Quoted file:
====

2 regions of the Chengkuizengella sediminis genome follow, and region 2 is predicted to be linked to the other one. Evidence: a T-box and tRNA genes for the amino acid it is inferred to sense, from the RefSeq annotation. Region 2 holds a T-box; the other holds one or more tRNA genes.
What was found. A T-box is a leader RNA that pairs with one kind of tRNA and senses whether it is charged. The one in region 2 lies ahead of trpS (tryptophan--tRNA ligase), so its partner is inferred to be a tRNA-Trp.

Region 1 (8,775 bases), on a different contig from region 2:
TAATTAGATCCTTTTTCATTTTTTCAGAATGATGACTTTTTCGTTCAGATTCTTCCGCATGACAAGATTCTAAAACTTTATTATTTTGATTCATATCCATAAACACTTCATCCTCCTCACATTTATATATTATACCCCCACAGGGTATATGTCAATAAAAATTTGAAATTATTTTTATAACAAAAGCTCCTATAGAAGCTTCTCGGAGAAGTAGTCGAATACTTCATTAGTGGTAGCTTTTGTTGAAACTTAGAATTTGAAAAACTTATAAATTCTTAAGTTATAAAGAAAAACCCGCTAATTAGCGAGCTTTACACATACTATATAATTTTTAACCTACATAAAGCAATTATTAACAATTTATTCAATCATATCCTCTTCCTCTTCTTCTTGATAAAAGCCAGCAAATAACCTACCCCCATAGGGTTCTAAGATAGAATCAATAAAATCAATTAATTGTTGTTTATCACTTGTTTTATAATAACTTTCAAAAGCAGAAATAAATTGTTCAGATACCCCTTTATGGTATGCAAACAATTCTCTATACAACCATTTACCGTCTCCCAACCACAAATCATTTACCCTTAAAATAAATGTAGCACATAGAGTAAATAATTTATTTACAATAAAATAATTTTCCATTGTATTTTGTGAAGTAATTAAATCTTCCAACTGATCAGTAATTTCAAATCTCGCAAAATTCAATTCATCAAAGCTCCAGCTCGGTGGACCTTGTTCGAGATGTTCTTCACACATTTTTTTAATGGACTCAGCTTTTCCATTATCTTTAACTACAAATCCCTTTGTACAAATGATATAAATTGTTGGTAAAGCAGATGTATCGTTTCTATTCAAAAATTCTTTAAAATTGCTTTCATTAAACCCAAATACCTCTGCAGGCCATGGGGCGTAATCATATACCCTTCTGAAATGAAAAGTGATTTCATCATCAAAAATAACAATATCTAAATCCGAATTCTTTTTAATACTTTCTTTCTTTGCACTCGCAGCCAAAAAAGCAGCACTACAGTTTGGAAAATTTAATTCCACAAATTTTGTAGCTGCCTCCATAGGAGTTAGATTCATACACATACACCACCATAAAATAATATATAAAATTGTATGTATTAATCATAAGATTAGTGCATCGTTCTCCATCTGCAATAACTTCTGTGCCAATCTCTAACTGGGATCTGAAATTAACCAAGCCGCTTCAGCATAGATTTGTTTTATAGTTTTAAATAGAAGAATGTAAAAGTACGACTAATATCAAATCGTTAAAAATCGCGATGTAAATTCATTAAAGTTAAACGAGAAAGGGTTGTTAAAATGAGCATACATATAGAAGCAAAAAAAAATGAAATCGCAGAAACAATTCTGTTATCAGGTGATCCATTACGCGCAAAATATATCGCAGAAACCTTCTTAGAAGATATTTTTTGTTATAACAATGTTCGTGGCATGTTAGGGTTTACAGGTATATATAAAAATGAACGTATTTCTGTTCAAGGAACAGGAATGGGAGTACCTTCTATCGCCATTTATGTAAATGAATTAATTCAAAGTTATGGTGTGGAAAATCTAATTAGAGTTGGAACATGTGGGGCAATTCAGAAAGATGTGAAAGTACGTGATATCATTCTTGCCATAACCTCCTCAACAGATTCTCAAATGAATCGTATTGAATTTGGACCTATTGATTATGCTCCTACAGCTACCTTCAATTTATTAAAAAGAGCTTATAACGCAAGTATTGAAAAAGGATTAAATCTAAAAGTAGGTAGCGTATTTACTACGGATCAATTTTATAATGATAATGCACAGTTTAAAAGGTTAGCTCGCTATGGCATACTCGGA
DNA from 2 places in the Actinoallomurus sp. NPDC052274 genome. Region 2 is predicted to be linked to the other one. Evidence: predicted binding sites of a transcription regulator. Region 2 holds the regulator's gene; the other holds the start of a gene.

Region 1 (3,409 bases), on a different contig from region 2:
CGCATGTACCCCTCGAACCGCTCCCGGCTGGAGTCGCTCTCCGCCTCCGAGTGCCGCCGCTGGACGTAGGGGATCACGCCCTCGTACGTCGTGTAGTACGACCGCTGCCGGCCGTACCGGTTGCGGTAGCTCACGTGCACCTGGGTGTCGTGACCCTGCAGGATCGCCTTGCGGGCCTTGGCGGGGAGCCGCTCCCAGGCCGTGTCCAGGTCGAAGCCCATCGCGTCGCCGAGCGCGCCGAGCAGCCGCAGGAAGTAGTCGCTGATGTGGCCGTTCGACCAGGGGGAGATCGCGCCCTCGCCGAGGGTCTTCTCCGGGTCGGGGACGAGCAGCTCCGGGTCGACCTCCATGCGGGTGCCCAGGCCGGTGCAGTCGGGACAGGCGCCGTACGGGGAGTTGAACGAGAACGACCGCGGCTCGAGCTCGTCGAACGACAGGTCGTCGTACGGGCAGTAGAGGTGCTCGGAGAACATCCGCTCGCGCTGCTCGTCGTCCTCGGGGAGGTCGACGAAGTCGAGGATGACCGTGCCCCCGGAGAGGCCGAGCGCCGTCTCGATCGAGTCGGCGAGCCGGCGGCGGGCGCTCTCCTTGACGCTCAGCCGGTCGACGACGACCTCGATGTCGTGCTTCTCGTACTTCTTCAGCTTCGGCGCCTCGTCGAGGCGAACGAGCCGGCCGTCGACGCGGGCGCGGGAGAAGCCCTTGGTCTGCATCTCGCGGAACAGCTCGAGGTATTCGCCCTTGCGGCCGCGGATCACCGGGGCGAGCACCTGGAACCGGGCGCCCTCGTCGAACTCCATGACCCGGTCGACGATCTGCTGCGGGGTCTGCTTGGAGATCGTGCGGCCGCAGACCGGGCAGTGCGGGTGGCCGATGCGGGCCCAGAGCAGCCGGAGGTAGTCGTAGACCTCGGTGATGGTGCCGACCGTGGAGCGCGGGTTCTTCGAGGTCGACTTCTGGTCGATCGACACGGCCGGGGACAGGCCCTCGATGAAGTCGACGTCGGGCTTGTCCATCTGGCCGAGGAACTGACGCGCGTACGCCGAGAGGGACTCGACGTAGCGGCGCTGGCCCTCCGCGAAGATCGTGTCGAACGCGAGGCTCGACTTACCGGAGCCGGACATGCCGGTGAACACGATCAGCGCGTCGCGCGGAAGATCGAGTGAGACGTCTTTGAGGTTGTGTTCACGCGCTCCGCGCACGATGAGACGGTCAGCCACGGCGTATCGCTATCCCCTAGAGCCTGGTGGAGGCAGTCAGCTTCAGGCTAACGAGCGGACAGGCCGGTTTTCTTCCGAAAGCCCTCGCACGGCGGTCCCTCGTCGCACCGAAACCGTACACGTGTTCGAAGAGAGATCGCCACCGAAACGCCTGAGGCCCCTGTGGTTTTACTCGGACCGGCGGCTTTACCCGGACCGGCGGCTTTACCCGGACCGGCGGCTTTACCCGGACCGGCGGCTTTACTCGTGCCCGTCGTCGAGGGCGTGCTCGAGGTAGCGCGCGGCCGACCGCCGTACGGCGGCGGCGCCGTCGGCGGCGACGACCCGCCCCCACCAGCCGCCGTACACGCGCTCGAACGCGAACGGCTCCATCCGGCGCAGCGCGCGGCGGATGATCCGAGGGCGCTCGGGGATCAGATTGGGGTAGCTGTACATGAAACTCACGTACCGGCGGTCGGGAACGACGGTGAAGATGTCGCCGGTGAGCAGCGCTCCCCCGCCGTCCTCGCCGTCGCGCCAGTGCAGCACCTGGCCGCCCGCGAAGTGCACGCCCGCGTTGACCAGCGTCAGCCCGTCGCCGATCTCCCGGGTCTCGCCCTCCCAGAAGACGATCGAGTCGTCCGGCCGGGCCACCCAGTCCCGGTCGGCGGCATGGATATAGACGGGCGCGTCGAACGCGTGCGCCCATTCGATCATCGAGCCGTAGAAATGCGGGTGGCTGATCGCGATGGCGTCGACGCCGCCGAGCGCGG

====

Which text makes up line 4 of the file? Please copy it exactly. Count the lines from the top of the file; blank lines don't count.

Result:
TAATTAGATCCTTTTTCATTTTTTCAGAATGATGACTTTTTCGTTCAGATTCTTCCGCATGACAAGATTCTAAAACTTTATTATTTTGATTCATATCCATAAACACTTCATCCTCCTCACATTTATATATTATACCCCCACAGGGTATATGTCAATAAAAATTTGAAATTATTTTTATAACAAAAGCTCCTATAGAAGCTTCTCGGAGAAGTAGTCGAATACTTCATTAGTGGTAGCTTTTGTTGAAACTTAGAATTTGAAAAACTTATAAATTCTTAAGTTATAAAGAAAAACCCGCTAATTAGCGAGCTTTACACATACTATATAATTTTTAACCTACATAAAGCAATTATTAACAATTTATTCAATCATATCCTCTTCCTCTTCTTCTTGATAAAAGCCAGCAAATAACCTACCCCCATAGGGTTCTAAGATAGAATCAATAAAATCAATTAATTGTTGTTTATCACTTGTTTTATAATAACTTTCAAAAGCAGAAATAAATTGTTCAGATACCCCTTTATGGTATGCAAACAATTCTCTATACAACCATTTACCGTCTCCCAACCACAAATCATTTACCCTTAAAATAAATGTAGCACATAGAGTAAATAATTTATTTACAATAAAATAATTTTCCATTGTATTTTGTGAAGTAATTAAATCTTCCAACTGATCAGTAATTTCAAATCTCGCAAAATTCAATTCATCAAAGCTCCAGCTCGGTGGACCTTGTTCGAGATGTTCTTCACACATTTTTTTAATGGACTCAGCTTTTCCATTATCTTTAACTACAAATCCCTTTGTACAAATGATATAAATTGTTGGTAAAGCAGATGTATCGTTTCTATTCAAAAATTCTTTAAAATTGCTTTCATTAAACCCAAATACCTCTGCAGGCCATGGGGCGTAATCATATACCCTTCTGAAATGAAAAGTGATTTCATCATCAAAAATAACAATATCTAAATCCGAATTCTTTTTAATACTTTCTTTCTTTGCACTCGCAGCCAAAAAAGCAGCACTACAGTTTGGAAAATTTAATTCCACAAATTTTGTAGCTGCCTCCATAGGAGTTAGATTCATACACATACACCACCATAAAATAATATATAAAATTGTATGTATTAATCATAAGATTAGTGCATCGTTCTCCATCTGCAATAACTTCTGTGCCAATCTCTAACTGGGATCTGAAATTAACCAAGCCGCTTCAGCATAGATTTGTTTTATAGTTTTAAATAGAAGAATGTAAAAGTACGACTAATATCAAATCGTTAAAAATCGCGATGTAAATTCATTAAAGTTAAACGAGAAAGGGTTGTTAAAATGAGCATACATATAGAAGCAAAAAAAAATGAAATCGCAGAAACAATTCTGTTATCAGGTGATCCATTACGCGCAAAATATATCGCAGAAACCTTCTTAGAAGATATTTTTTGTTATAACAATGTTCGTGGCATGTTAGGGTTTACAGGTATATATAAAAATGAACGTATTTCTGTTCAAGGAACAGGAATGGGAGTACCTTCTATCGCCATTTATGTAAATGAATTAATTCAAAGTTATGGTGTGGAAAATCTAATTAGAGTTGGAACATGTGGGGCAATTCAGAAAGATGTGAAAGTACGTGATATCATTCTTGCCATAACCTCCTCAACAGATTCTCAAATGAATCGTATTGAATTTGGACCTATTGATTATGCTCCTACAGCTACCTTCAATTTATTAAAAAGAGCTTATAACGCAAGTATTGAAAAAGGATTAAATCTAAAAGTAGGTAGCGTATTTACTACGGATCAATTTTATAATGATAATGCACAGTTTAAAAGGTTAGCTCGCTATGGCATACTCGGA